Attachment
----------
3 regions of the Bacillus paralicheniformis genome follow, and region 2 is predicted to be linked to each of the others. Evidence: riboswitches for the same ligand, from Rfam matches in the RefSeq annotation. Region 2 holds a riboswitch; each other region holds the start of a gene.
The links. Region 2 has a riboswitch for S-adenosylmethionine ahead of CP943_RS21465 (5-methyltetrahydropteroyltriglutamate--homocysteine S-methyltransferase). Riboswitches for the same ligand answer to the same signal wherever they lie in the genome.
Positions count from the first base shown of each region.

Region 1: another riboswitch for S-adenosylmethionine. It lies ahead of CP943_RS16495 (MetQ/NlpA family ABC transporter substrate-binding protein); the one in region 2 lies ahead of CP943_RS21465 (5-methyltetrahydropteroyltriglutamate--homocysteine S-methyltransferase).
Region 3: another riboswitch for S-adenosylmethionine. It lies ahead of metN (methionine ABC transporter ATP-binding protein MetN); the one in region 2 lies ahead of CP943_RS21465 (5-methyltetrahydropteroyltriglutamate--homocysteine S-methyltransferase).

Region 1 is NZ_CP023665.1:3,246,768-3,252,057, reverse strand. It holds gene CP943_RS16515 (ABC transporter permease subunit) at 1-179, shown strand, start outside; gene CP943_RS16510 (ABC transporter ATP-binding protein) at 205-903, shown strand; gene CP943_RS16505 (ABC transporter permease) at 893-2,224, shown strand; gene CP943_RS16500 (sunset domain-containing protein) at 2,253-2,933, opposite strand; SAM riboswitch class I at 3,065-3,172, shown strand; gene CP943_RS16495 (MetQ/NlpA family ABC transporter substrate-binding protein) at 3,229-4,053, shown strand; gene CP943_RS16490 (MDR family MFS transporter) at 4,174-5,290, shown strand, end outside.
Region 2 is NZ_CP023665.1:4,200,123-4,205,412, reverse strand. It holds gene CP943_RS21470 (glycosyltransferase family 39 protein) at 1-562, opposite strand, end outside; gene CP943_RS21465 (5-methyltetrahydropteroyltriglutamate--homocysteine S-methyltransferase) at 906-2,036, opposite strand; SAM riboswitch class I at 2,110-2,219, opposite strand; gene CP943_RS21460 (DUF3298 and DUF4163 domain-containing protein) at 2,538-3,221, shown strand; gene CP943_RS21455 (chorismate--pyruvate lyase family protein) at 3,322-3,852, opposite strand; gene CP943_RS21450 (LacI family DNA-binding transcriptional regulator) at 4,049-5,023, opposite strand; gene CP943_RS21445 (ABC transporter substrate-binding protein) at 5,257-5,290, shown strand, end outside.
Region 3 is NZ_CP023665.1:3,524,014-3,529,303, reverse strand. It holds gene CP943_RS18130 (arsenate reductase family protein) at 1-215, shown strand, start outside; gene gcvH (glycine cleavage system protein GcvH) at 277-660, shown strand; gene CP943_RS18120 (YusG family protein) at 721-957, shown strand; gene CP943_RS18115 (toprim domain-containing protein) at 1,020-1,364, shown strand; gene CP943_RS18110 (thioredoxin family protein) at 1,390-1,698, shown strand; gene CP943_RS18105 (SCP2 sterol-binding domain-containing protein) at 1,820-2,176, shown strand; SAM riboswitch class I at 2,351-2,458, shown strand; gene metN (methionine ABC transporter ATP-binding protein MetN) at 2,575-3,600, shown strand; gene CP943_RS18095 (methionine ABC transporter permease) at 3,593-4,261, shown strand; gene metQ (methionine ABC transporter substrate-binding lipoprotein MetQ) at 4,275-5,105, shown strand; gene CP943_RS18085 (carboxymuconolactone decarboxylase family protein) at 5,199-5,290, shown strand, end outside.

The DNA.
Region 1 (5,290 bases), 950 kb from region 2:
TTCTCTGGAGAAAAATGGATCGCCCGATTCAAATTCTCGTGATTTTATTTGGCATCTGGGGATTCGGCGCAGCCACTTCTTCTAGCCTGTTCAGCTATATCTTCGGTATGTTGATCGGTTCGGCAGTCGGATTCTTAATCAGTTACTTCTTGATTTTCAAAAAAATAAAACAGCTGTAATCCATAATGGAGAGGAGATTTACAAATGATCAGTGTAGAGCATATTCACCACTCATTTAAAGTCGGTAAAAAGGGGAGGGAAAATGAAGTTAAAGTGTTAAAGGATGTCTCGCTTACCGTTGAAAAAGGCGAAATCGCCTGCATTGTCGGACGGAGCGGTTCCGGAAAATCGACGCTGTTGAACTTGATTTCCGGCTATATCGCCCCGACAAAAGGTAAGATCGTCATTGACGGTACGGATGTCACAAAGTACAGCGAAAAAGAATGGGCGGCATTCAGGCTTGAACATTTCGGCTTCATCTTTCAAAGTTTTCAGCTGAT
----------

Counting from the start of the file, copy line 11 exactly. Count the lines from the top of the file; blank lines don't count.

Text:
TTCTCTGGAGAAAAATGGATCGCCCGATTCAAATTCTCGTGATTTTATTTGGCATCTGGGGATTCGGCGCAGCCACTTCTTCTAGCCTGTTCAGCTATATCTTCGGTATGTTGATCGGTTCGGCAGTCGGATTCTTAATCAGTTACTTCTTGATTTTCAAAAAAATAAAACAGCTGTAATCCATAATGGAGAGGAGATTTACAAATGATCAGTGTAGAGCATATTCACCACTCATTTAAAGTCGGTAAAAAGGGGAGGGAAAATGAAGTTAAAGTGTTAAAGGATGTCTCGCTTACCGTTGAAAAAGGCGAAATCGCCTGCATTGTCGGACGGAGCGGTTCCGGAAAATCGACGCTGTTGAACTTGATTTCCGGCTATATCGCCCCGACAAAAGGTAAGATCGTCATTGACGGTACGGATGTCACAAAGTACAGCGAAAAAGAATGGGCGGCATTCAGGCTTGAACATTTCGGCTTCATCTTTCAAAGTTTTCAGCTGAT